Roomba is a vacuum-cleaning
robot sold by iRobot that moves
around flat surfaces autonomous-
ly. It is programmed to optimally
vacuum a place, with sensors that
enable it to detect obstacles; for
instance, it does not fall down
stairs. It says a few sentences,
such as “Roomba error 2” and
“Please charge Roomba.” The
models used for our research all
have a docking station where the
Roomba goes back to recharge,
three buttons (start; dock, to go
back to the docking station; and
spot, to vacuum around a precise
spot), and some have virtual walls
(infrared walls that force the robot
to stay within a defined perimeter).
To use it, one can push a button
and then walk away. Roomba does
not scratch any furniture. It does
not break anything except very
fragile objects in its path. Never-
theless, it is likely to get caught up
in cables lying around.
was that they managed to reduce
their cleaning efforts with few adaptation efforts (little to be learned,
few modifications of their homes
and habits). For the other households, Roomba still needed some
design modifications. First, it was
not usable across a wide variety of
physical environments (e.g., houses
with clutter on the floor or with
thick carpets or door sills). Second,
it needed to be more convincing in
terms of reducing cleaning efforts
(e.g., vacuuming faster while being
less noisy) and increasing cleanliness (e.g., not releasing balls of
dust, vacuuming well in corners).
We believe that what could also
increase adoption is more transparent communication of Roomba’s
capacities (e.g., how long it normally
takes to vacuum how many square
meters). People are not interested in
knowing about Roomba’s features
but rather in how to optimally use
it—for instance, how to use its virtual walls or whether or not to leave
it to roam the house on its own.
robot that talks does, at first, raise
enthusiasm. On the other hand, one
of our participants said he did not
want to have conversations with his
vacuum cleaner. We believe that
in order to answer these questions,
an appropriate approach would be
to do a comparative study of new
generations of robots based on longitudinal ethnographic research.
Good things come to those who are
patient—and willing to give new
technologies a try.
1. This research is part of a wider nationally funded
research program which ambitions to foster the
introduction of robots in private environments
2. According to Sung et al. [ 5, 8], usage patterns of
a Roomba settle after two months.
3. Venkatesh, V., Bala, H. Technology acceptance
model 3 and a research agenda on interventions.
Decision Sciences 39, 2 (2008).
4. Brown, S., Venkatesh, V. Model of adoption of
technology in households: A baseline model test
and extension incorporating household lifecycle.
MIS quarterly 29, 3 (2005), 399-426.
5. Sung, J., Christensen, H.I., and Grinter, R.E.
Robots in the wild: Understanding long-term use.
Proc. HRI 2009.
6. Fink, J., Bauwens, V., Mubin, O., Kaplan, F., and
Dillenbourg, P. People’s perception of domestic
robots: Same household, same opinion? Proc.
ICSR 2011 (Amsterdam, The Netherlands), accepted for publication.
7. Forlizzi, J., DiSalvo, C. Service robots in the
domestic environment: A study of the Roomba vacuum in the home. Proc. HRI 2006 (Salt Lake City,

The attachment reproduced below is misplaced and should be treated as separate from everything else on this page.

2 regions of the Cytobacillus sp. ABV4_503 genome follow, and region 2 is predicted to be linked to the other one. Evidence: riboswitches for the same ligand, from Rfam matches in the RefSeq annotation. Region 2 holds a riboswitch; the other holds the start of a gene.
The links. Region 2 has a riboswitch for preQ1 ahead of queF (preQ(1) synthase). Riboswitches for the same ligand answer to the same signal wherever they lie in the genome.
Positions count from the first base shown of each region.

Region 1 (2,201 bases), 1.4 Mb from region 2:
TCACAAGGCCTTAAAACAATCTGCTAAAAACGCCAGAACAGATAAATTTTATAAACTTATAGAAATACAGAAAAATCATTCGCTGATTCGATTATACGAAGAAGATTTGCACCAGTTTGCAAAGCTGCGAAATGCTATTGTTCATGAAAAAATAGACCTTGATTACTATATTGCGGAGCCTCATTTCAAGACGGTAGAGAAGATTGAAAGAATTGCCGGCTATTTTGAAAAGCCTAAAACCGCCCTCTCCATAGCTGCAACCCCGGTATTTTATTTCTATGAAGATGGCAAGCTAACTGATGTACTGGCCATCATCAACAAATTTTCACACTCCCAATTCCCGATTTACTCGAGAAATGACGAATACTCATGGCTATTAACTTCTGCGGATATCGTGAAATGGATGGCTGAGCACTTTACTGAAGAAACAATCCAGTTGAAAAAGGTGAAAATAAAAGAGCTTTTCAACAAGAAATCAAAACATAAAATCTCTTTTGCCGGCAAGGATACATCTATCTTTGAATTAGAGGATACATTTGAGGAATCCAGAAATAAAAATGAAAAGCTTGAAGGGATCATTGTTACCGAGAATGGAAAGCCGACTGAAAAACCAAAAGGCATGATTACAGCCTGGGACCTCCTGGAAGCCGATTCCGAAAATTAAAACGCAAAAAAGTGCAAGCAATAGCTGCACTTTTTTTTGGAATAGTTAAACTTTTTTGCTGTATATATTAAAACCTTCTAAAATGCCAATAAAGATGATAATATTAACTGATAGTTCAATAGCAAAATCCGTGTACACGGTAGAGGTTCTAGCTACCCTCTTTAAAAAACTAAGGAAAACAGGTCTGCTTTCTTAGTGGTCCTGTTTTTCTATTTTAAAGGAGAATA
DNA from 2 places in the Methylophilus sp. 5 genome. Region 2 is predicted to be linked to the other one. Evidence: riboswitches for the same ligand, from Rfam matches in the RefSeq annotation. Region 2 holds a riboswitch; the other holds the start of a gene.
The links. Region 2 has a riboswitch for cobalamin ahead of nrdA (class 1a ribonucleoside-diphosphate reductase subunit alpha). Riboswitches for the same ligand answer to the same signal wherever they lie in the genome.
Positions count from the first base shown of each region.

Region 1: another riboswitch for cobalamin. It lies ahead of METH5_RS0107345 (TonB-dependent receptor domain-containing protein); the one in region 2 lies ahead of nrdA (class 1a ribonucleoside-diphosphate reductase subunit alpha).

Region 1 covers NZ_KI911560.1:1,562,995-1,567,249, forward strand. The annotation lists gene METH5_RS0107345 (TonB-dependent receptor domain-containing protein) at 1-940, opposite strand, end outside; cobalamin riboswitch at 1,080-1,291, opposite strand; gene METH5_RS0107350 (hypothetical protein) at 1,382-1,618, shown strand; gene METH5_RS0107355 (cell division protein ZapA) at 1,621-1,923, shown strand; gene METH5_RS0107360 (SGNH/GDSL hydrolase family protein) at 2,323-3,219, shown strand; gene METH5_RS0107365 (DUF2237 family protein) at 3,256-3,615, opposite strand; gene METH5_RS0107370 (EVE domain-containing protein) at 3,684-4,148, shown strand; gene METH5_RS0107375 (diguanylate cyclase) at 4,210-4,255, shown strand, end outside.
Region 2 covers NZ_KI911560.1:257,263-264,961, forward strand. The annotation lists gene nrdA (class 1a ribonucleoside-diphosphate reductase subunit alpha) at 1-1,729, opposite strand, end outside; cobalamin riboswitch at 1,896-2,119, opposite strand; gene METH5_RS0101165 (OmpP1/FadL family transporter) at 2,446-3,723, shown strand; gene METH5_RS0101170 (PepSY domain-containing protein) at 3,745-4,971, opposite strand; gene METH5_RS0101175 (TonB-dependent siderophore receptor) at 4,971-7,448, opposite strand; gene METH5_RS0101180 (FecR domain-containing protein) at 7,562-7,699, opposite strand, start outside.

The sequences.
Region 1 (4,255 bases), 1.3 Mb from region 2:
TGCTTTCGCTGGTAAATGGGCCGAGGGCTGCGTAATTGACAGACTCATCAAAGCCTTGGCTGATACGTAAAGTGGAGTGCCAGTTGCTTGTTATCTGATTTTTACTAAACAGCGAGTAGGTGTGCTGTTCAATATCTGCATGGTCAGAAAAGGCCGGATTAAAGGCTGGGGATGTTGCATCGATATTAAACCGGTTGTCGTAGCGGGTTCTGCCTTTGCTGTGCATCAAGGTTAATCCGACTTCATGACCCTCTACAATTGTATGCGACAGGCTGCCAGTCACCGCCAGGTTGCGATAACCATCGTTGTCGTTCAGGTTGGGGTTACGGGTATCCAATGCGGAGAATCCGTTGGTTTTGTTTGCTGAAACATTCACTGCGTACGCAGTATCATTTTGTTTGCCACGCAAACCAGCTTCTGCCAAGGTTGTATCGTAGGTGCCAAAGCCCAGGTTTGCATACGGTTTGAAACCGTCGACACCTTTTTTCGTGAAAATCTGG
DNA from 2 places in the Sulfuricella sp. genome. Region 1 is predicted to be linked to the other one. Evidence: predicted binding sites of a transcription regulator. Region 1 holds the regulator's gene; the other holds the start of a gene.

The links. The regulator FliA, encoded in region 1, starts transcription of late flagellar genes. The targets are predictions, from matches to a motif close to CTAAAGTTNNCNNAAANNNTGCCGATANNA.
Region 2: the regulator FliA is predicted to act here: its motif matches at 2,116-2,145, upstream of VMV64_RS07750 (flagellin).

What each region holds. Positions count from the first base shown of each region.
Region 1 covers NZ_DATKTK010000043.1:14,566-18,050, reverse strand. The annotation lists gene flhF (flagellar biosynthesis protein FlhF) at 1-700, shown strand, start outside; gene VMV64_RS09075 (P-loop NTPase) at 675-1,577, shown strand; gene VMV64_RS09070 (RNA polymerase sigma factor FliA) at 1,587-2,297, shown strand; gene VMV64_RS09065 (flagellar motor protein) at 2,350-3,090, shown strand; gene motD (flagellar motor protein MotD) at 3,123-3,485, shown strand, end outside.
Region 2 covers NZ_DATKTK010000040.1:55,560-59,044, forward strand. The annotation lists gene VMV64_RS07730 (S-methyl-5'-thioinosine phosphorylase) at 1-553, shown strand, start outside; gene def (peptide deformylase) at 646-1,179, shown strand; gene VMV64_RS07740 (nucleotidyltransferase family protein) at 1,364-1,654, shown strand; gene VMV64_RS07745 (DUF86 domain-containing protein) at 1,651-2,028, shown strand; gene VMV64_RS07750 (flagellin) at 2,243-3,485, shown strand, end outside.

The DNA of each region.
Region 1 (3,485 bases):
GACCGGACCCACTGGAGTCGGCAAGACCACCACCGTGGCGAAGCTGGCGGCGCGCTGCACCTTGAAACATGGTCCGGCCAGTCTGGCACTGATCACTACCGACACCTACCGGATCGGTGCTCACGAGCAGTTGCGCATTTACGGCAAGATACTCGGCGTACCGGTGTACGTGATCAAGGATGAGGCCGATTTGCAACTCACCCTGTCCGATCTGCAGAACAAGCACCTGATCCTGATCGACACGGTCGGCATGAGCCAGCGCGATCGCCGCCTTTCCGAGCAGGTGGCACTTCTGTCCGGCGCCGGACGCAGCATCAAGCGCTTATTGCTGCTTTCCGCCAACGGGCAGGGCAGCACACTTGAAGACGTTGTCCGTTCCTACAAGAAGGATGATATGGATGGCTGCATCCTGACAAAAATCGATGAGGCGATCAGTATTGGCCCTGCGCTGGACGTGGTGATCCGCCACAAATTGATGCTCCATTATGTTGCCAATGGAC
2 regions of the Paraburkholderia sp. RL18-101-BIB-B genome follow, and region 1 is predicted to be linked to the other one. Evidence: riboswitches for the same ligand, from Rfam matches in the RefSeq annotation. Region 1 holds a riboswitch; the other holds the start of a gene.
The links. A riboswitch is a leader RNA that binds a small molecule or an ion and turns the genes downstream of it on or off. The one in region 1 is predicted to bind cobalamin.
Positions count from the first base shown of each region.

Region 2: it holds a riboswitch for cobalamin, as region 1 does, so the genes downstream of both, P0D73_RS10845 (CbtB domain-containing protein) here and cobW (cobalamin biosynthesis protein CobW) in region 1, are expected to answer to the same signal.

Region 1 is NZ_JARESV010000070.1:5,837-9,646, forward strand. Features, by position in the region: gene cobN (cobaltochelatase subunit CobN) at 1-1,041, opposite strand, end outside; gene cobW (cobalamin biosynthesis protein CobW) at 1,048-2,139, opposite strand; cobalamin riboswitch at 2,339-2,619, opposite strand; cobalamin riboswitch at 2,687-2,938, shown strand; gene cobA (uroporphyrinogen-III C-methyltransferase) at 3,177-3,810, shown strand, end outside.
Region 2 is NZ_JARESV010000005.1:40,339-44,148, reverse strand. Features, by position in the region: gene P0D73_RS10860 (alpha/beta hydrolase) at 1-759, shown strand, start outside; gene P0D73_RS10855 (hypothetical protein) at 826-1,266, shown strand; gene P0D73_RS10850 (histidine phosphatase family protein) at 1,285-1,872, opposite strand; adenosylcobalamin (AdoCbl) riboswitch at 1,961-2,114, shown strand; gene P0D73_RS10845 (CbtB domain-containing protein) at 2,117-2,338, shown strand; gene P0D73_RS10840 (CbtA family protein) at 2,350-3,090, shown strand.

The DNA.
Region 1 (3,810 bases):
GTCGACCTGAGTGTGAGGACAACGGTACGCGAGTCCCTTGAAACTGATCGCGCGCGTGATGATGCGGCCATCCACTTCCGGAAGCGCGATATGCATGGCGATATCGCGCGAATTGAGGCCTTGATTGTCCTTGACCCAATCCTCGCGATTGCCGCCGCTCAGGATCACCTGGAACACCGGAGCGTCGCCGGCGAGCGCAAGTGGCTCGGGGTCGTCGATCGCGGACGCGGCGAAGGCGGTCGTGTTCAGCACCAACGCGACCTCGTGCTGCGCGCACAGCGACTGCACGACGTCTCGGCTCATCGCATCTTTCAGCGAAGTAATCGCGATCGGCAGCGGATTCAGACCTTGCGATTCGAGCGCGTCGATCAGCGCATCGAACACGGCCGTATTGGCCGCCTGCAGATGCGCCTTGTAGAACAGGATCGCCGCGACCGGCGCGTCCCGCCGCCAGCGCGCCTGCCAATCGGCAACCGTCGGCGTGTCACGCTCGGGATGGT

UT). ACM Press, New York, 2006, 258-265.
8. Sung, J., Grinter, R.E., and Christensen, H.I.
Domestic robot ecology. An initial framework to
unpack long-term acceptance of robots at home.
Int J Soc Robot 2, 4 (2010), 417-429.
March + April 2012
households? At this stage, we believe
one should talk about an evolution
rather than a revolution. First, the
domestic robots available today on
the market are still used in few situations (e.g., cleaning gutters, mowing lawns, etc.). Second, according to
our study, only a minority of households adopted Roomba. Indeed, it
did not prove robustly adaptable to
any kind of physical environment.
Third, Roomba has not had a major
impact on practices at home. Even
though previous research indicated
that Roomba would motivate people
to renegotiate task responsibilities
around cleaning [ 7, 8], we did not
notice that; it simply enabled some
participants to get rid of some vacuuming tasks.
Lessons for Roomba’s Designers
Roomba proved to be an outstanding cleaning companion for some of
our families. What convinced them
© 2012 ACM 1072-5220/12/03 $10.00
Lessons for Future Service Robots
How can we transfer these lessons
to future robots? Future domestic-service robots should definitely
focus on enabling their users to
quickly experience their usefulness,
with low adaptation efforts. When
it comes to solving the issue of the
physical space, there are different
paths to follow. Should Roomba
really become an all-around
vacuum cleaner, riding up stairs,
dealing with books and thick carpets? Wouldn’t a vacuum cleaner be
more efficient if it were specialized?
We have seen in our research that
the cleaning pain points are often
linked to specific spots in the house
(e.g., the kitchen table, the entry
hall). It also isn’t clear what should
be undertaken in terms of interactive capabilities. On the one hand, a ABOUT THE AUTHORS Valérie Bauwens works in the CRAF T department at the École Polytechnique Fédérale de Lausanne (EPFL) studying the adoption of robots in homes. She is the founder of www.human- centricity.com, which specializes in ethnographic market research and teaching ethnography.
Julia Fink is a Ph. D. candidate in the CRAF T department at the École Polytechnique Fédérale de Lausanne (EPFL), studying human-robot interaction in domestic environments. She has a multidisciplinary background in media, technology, and communication.